The Sandy Beach
Next, we came to a lane going down to the river, so we parked and went to check it out. The lane seemed like another whitewater rafting place, but we also found a beautiful sandy beach in the crook of the river. The kids dashed along the piles of sand while the river—which has been so crazy and tumultuous at the Kettle—now flowed in deep, smooth currents.
My beach-loving West Coast kids soon had their socks and shoes off to wiggle their toes in the sand and go wading. They wanted to go swimming, as the water looked very inviting, but I warned them that it was moving faster than it looked and they couldn’t go in beyond their knees. They dug in the sand, threw rocks into the river, and explored a little ways along the shore. I marveled at this giant hill of sand here, when the other banks of the river were so rocky.
Finally, we pulled the kids off the beach and kept driving down the Clearwater River Road, curious about what we’d find next.
The End of the Road
We didn’t have much further to go. The road used to stretch 30-some-odd kilometers along the Clearwater River. After the beach, the road was much rougher and narrower. I put my truck into 4×4 just in case and hoped we didn’t meet anyone coming towards us. I began taking note of locations where the road was wide enough for a 3-point turn and wondering how far I’d have to back up if we hit a fallen tree or rockslide.
Around 10 km, we reached a rockslide that had closed the road permanently. We parked (there was plenty of room for that, and turning around) and went to check it out.
A yellow sign announced “Road Closed” but it was clear that no vehicle was going past here. Large boulders had fallen from the hillside above, along with trees and gravel and dirt. It would take a lot of work to clear the landslide and make the road stable enough for traffic again. Once past the sign, we could see where the Clearwater River Road continued meandering along the edge of the river. However, it was also close enough to the river that it seemed erosion had happened on that bank, as well as above from the landslide.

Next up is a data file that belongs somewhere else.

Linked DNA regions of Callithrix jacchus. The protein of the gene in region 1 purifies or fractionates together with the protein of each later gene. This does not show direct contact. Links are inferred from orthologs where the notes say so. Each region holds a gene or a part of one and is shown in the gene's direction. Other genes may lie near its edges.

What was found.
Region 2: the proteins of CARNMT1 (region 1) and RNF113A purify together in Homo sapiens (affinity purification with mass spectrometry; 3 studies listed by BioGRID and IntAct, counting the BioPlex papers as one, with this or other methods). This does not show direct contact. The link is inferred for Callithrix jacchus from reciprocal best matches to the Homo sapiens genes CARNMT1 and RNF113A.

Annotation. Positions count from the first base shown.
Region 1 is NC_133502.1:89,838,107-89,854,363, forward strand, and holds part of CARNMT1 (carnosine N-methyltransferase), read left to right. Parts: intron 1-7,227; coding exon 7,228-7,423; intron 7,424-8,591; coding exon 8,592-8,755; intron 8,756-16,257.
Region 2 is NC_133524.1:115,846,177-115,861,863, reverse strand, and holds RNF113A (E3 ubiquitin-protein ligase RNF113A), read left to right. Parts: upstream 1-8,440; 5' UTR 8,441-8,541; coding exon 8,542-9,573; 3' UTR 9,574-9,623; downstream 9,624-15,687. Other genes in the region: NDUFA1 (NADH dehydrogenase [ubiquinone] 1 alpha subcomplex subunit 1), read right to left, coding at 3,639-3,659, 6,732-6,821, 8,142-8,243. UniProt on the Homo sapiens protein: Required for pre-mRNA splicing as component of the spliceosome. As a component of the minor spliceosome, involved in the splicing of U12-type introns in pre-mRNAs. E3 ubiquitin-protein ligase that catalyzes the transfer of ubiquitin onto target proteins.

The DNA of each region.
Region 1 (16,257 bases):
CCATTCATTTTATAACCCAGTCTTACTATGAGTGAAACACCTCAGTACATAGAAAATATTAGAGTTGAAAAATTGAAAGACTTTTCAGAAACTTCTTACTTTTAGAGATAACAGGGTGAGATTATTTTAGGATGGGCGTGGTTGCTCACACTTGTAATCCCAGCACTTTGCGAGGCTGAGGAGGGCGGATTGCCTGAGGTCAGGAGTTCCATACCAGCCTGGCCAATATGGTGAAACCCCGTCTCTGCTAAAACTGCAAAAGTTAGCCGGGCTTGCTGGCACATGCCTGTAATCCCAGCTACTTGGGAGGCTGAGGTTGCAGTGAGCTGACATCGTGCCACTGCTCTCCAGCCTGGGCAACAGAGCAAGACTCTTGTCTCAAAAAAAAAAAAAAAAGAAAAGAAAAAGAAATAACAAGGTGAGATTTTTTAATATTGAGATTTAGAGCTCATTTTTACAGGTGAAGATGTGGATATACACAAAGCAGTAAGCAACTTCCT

While the remaining twenty kilomters of the Clearwater River Road are closed to vehicle traffic, it did look like a lot of fun to either hike or bike along the road. I’d definitely consider coming back to do that, and to see what other scenery we could see along the way. There were several more viewpoints and natural features mentioned by Roland Neaves, including a glimpse up the canyon to Spahats Falls on the opposite bank.
We climbed back into the truck, pulled a 3-point turn, and headed back down the road, quite happy with our adventure. We passed one other SUV on its way to the end of the road. Then we continued through Clearwater and back onto the Clearwater Valley Road, where we stopped at Spahats Falls. From the viewpoint above the falls, we could see way down through the canyon to the Clearwater River and the road where we’d just been standing, including the landslide where we’d stopped.
If you are visiting Wells Gray Provincial Park, the Clearwater River Road is worth checking out. The Kettle Trail is an easy, scenic hike that is well-worth the drive, and the road to that hike is decent. If you do choose to go past the lane to the river which marks the sandy beach, I do recommend having a 4×4 or a vehicle with decent clearance. It’s also a good idea to leave a trip plan with someone who knows where you are driving / hiking and what time you expect to be back.
What’s your favourite place to explore in Wells Gray Provincial Park?